In 2013, thanks to the support of New Schools for New Orleans, we began providing intensive support to instructional leaders.  In 2014-2015, we are coaching 15 school leaders across 5 different schools.  100% of principals "strongly agreed" that instructional coaches who received Match coaching became more effective and that teacher growth was positively impacted.

Using the Match model of coaching instructional leaders has created a shift in the culture of achievement for leaders, teachers, and students in our building. Because of the Match model implementation, we have a strategic process in place with the RIGHT action steps to improve teacher efficacy and increase student achievement.
— Krista Patrick, Academic Dean, ARISE Academy, New Orleans

B. Boston: Preparing School Turnaround Leaders

In Boston, Sposato is now partnering with UP Education Network to train school leaders to restart chronically underperforming district schools.  We are shadowing Directors of Curriculum and Instruction for a week at a time as they observe and coach teachers in order to provide them with actionable feedback about their coaching.

C. Executive Education

We provide training to a broad audience of school leaders to help them improve their teacher coaching practices.  In partnership with Lynch Leadership Academy, we train Boston Public School principals and other leaders.  

Our partnership with Match has allowed our Lynch Leadership Fellows to learn the teacher coaching practices that Match has developed in their graduate school. This experience has translated clearly to better student and teacher performance in the schools where our Leadership Fellows work.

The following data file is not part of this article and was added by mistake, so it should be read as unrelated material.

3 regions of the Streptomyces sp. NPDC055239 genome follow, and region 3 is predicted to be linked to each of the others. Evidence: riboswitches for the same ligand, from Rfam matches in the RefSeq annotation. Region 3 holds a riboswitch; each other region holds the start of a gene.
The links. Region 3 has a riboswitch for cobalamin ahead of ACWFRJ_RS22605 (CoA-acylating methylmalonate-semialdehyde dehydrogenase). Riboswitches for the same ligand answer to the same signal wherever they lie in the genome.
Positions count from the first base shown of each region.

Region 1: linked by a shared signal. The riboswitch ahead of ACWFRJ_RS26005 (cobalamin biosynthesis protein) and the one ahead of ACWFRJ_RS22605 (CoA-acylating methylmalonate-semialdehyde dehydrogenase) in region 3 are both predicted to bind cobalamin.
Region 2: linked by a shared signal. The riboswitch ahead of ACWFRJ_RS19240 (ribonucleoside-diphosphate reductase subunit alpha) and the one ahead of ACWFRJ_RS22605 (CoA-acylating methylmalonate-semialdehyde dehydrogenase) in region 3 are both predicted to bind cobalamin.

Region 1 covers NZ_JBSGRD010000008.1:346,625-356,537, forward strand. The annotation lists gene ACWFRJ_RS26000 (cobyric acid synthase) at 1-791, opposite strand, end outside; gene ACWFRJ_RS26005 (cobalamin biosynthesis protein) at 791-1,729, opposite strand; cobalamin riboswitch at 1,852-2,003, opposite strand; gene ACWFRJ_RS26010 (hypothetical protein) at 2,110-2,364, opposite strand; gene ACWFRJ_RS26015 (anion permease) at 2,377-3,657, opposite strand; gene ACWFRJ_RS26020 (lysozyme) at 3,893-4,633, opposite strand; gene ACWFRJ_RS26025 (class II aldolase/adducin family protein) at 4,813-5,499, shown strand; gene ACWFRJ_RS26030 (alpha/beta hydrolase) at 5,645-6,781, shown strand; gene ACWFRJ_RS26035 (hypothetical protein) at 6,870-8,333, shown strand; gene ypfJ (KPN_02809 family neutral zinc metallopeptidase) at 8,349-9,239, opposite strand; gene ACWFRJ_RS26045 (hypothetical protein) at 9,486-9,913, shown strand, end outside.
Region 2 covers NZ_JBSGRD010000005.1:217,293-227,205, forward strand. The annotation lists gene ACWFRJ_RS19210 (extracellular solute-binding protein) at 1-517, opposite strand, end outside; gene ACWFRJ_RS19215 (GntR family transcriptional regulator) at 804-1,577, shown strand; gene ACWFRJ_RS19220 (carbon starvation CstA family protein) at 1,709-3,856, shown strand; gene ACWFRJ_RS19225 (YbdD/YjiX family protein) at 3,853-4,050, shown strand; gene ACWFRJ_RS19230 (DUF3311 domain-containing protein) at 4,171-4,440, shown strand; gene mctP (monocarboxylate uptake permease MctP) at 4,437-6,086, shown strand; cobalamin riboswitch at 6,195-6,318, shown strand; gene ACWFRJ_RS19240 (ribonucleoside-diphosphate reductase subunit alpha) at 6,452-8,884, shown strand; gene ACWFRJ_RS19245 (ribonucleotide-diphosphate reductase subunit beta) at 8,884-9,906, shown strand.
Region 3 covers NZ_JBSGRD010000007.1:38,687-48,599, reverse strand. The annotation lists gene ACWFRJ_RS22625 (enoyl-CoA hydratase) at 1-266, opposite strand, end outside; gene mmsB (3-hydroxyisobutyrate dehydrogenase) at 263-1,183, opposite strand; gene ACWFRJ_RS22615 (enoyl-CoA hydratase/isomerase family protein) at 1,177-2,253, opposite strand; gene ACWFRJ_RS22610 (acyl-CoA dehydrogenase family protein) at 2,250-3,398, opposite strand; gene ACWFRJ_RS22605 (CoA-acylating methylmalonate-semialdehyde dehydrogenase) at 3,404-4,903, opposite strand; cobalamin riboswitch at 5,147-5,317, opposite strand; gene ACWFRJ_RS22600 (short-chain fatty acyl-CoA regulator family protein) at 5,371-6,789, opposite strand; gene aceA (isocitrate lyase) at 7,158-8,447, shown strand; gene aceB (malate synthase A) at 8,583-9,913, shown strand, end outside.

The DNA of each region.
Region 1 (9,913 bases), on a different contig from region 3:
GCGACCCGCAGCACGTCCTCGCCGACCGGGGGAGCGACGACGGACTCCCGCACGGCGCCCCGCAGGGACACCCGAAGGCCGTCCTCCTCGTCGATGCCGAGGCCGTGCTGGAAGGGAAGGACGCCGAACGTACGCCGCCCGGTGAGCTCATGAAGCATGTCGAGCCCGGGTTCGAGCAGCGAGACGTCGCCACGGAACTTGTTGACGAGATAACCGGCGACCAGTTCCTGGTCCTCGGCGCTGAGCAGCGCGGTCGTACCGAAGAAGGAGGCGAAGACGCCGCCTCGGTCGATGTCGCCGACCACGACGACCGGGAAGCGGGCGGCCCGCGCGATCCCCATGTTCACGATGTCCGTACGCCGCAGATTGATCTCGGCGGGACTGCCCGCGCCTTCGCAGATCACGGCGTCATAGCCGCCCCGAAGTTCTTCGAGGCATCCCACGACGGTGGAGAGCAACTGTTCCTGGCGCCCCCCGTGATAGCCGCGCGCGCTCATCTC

— Thaly Germain, Executive Director, Lynch Leadership Academy

Domain III: dissemination

Across all bodies of work at Match Education, we seek to share with school districts, graduates schools of education, and other stakeholders the new ideas and practices that we uncover.  We call this work Match Export. 

A. Massive Open online Courses

We have developed two MOOCs: “Surviving Your Rookie Year of Teaching” and “Coaching Teachers: Promoting Changes that Stick.”  Through Coursera, 64,000 people around the world--most of them teachers or school leaders--have registered for one of these MOOCs.

B. Books

Our first book, Phoning Parents, offers gritty guidance -- particularly to teachers -- on how to build and leverage parent relationships.  We have distributed 4,000 copies of the book.  Written by our founder, Michael Goldstein, It is available on Amazon.com.


Notes: 

  1. Source: U.S. News & World Report
  2. Source: U.S. News & World Report
  3. Over the past several years, our approach to measuring effectiveness has evolved.  For each measure, we have averaged the data from all years where we used the measure in its current form.  Principal Evaluations: Principals rate our teachers and other rookie teachers in their schools at the end of the school year.  Principal Evaluations reflect data from 2010-2014.  Student Evaluations: Students complete anonymous surveys regarding our teachers.  MTR graduates are compared to a control group of rookie teachers from the Achievement First network of schools.  Outside Expert Evaluations: We conduct a blind evaluation of MTR graduates when they have been teaching in their various schools for 4 to 7 months.  The evaluators--school leaders and master teachers--observe and score a lesson based upon an internally developed rubric we have calibrated them on.  The evaluators do the same for other first-year teachers in the same school who came from elsewhere (TFA, Harvard GSE, etc.). The evaluators do not know which teachers are MTR graduates.  Outside Expert Evaluations reflect data from 2010-2014.
  4. 64 is the average of the student growth percentiles achieved by teachers in schools where it is possible to obtain this data.  The data are not available in certain states.